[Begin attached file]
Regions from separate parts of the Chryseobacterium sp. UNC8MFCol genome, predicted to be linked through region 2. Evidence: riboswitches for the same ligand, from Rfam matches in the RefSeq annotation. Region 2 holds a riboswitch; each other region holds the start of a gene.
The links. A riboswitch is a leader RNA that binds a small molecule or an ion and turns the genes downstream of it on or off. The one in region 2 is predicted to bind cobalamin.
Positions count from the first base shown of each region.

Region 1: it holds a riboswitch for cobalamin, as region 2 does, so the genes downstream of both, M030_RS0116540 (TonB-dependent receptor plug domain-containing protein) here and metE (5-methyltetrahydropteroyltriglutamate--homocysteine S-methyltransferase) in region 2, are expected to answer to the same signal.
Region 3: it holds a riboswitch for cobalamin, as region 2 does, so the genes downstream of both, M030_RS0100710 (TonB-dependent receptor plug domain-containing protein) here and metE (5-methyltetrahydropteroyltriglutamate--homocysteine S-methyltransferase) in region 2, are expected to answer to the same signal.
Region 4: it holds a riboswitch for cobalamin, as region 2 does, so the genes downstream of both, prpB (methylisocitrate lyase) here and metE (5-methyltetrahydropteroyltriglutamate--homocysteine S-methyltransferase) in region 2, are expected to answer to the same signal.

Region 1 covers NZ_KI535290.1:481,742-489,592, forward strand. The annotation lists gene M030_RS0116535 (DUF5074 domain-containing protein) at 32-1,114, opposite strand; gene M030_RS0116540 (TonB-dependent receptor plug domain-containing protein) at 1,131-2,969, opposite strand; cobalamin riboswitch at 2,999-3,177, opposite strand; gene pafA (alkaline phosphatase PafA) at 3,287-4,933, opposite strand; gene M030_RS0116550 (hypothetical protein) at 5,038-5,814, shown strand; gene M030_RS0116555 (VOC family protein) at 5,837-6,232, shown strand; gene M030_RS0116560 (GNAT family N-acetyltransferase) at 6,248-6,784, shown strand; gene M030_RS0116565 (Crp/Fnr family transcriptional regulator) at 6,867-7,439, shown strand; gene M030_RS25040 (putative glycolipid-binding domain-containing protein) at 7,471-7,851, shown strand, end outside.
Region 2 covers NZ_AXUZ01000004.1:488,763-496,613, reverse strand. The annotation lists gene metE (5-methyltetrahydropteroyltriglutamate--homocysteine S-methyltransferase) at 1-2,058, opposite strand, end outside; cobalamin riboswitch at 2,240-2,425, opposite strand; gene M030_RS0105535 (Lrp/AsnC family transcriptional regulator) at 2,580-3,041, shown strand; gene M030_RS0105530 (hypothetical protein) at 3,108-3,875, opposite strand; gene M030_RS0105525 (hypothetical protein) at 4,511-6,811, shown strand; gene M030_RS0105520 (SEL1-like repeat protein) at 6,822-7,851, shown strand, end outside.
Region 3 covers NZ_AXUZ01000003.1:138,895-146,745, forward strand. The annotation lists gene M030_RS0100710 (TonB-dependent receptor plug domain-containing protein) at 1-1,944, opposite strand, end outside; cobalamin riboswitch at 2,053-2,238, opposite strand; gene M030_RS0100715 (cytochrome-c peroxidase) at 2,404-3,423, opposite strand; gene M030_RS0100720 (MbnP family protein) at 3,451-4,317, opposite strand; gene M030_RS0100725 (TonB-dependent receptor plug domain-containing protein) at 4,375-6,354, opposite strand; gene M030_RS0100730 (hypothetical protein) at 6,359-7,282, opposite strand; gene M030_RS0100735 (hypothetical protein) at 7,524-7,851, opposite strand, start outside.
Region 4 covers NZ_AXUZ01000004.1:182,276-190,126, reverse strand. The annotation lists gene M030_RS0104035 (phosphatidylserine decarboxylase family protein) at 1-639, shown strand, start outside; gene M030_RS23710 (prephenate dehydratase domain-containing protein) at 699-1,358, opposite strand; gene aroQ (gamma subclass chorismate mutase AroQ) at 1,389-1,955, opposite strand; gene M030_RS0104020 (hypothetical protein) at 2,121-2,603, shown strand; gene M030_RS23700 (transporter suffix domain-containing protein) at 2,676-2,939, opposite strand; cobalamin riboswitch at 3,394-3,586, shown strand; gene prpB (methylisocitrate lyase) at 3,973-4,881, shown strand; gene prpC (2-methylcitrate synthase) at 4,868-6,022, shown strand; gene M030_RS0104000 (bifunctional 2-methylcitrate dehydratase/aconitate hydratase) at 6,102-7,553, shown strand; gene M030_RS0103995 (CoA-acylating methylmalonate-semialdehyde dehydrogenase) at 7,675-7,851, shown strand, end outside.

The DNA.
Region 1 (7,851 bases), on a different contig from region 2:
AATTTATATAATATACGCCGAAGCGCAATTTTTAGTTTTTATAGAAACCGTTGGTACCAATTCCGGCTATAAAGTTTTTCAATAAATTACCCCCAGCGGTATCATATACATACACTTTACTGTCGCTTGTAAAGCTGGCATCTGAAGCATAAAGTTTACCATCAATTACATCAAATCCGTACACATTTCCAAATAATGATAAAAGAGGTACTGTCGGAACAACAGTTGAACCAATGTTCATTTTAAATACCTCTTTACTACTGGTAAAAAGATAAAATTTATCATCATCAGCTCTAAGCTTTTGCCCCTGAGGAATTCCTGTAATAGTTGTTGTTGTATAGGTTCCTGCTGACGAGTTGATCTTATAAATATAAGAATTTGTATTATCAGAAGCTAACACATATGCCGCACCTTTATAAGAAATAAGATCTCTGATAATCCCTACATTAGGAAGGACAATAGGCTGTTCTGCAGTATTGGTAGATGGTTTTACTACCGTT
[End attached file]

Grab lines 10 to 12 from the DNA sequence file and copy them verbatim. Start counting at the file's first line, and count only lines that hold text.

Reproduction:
Region 4 covers NZ_AXUZ01000004.1:182,276-190,126, reverse strand. The annotation lists gene M030_RS0104035 (phosphatidylserine decarboxylase family protein) at 1-639, shown strand, start outside; gene M030_RS23710 (prephenate dehydratase domain-containing protein) at 699-1,358, opposite strand; gene aroQ (gamma subclass chorismate mutase AroQ) at 1,389-1,955, opposite strand; gene M030_RS0104020 (hypothetical protein) at 2,121-2,603, shown strand; gene M030_RS23700 (transporter suffix domain-containing protein) at 2,676-2,939, opposite strand; cobalamin riboswitch at 3,394-3,586, shown strand; gene prpB (methylisocitrate lyase) at 3,973-4,881, shown strand; gene prpC (2-methylcitrate synthase) at 4,868-6,022, shown strand; gene M030_RS0104000 (bifunctional 2-methylcitrate dehydratase/aconitate hydratase) at 6,102-7,553, shown strand; gene M030_RS0103995 (CoA-acylating methylmalonate-semialdehyde dehydrogenase) at 7,675-7,851, shown strand, end outside.

The DNA.
Region 1 (7,851 bases), on a different contig from region 2: